The Added Costs of Jewelry at the Oscars: Looking at the Taylor-Burton Diamond

Lots of excitement surrounded Lady Gaga for wearing the Tiffany Yellow Diamond last worn by Audrey Hepburn. Several articles on seeing this stunning piece were covered by JCK, Independent, and Town & Country .   Lady Gaga’s jewelry and performance will be looked backed on for many years but you wonder if it’s worth the cost? Business of Fashion put out an article titled, Does Oscar Fashion Still Matter? (accessible only to BOF Professional subscribers) Drawing attention to some of the numbers a recent poll referenced in the article found 44% of Americans did not watch the awards show red carpet coverage. I was in those numbers. Of the 56% that did only 6% said they watched for the fashion. (This was a sample size of 2,203) So how much does the jewelry matter? And what is the cost to a jewelry house? I can’t get specific numbers of current celebs, but I want to look back at one of the most famous red-carpet jewel and star, Elizabeth Taylor at the 1970 Oscars wearing the famous Taylor-Burton Diamond.

Elizabeth Taylor presenting at 1970 Oscars

Brief Background on Taylor-Burton Diamond

The Taylor-Burton Diamond has been mentioned by Taylor in books and interviews. The cost of the jewel was disclosed at being $1,050,000 in 1969 bought from Cartier. Taylor wore this 69.42 carat pear with diamond set necklace to the 1970 Oscars accompanied by her husband and actor Richard Burton.

Richard Burton and Elizabeth Taylor at 1970 Oscars, Taylor wearing Taylor-Burton Diamond

Taylor presented that year so many people got to see this piece on display. The cost of insuring it was $1 million by Lloyd’s of London. Taylor could wear the diamond out 30 days of the year, for all others it was locked in a safe. The diamond was sold in 1979 for between $3-$5 million to New York jeweler, Henry Lambert who sold it that same year to jewelry house Mouawad for close to $5 million.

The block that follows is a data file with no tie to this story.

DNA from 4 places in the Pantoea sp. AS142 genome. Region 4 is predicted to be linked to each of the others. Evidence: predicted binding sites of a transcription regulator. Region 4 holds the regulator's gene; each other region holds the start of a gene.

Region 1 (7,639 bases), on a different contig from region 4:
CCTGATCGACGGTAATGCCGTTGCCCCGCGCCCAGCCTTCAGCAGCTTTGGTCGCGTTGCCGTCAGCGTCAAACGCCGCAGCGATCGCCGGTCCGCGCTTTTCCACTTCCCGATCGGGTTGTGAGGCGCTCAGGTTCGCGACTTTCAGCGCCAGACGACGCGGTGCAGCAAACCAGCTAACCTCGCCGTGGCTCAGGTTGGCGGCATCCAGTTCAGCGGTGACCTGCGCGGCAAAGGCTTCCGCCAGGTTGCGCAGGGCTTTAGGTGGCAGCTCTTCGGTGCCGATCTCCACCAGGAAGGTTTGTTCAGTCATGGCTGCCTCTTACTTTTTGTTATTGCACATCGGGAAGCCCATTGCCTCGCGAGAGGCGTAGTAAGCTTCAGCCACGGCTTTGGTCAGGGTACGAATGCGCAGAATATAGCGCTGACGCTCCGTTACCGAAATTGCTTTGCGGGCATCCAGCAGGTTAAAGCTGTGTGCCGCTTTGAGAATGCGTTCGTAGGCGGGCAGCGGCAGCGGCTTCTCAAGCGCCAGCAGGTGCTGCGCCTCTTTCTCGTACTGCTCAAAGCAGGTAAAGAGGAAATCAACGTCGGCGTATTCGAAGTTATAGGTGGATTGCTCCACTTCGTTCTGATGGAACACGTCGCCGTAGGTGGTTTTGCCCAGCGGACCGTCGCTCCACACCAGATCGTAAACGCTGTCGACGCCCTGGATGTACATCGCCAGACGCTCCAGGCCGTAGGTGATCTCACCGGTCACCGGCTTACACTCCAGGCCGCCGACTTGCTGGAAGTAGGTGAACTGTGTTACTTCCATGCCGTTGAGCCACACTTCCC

The Added Cost of High Jewelry

Since the numbers are not available for the Tiffany Diamonds cost to be out, I will look at what it cost Elizabeth Taylor to wear that gem out.

I mentioned above the numbers from that time period, but I want to adjust them for inflation, so we see the price in today’s dollars.  You can check out other prices from the CPI calculator I found online here.

Tiffany Diamond Estimate

The Tiffany Diamond is 128 carats and valued at over $30 million by a CBS report. The diamond has not been out since the Audrey Hepburn stills for Breakfast at Tiffany’s in 1962. My guess is that Tiffany bought an insurance policy for this event and if Lady Gaga did not already have jeweler’s insurance she likely signed off that she would be financially responsible if something were to happen. I found an article detailing more about celebrity jewelry policies here. This is one of the main reason stars don’t own their jewelry. The cost would likely be much greater than Taylor’s piece.

Tiffany Press

Will this really boost Tiffany’s bottom line? The reason for exposure at an award show is to create brand awareness to sell to those watching these shows. Since Tiffany is a publicly traded company, I will take a peak at their first and second quarter financials when they become available. I would be interested in seeing how the Tiffany Diamond is mentioned and displayed in the store with this new celebrity connection. What I wouldn’t give to see the numbers on the foot traffic over the year in the NYC Fifth Avenue store!

Final Thoughts

So far, the response seems mostly positive following Hepburn is a hard act, but Tiffany is trying to make their industry relevant which benefits more than Tiffany. If you are looking at new ways to market your product and need some guidance on how to measure its effectiveness. Also, if you need help making sure you are accounting for all your costs when launching a campaign or starting a new business venture. Contact me at data.inthe.rough@gmail.com ! Thank you for reading this post and for all the Elizabeth Taylor fans out there I didn’t forget Dame Taylor’s birthday tomorrow!  Return soon for more Data in the Rough!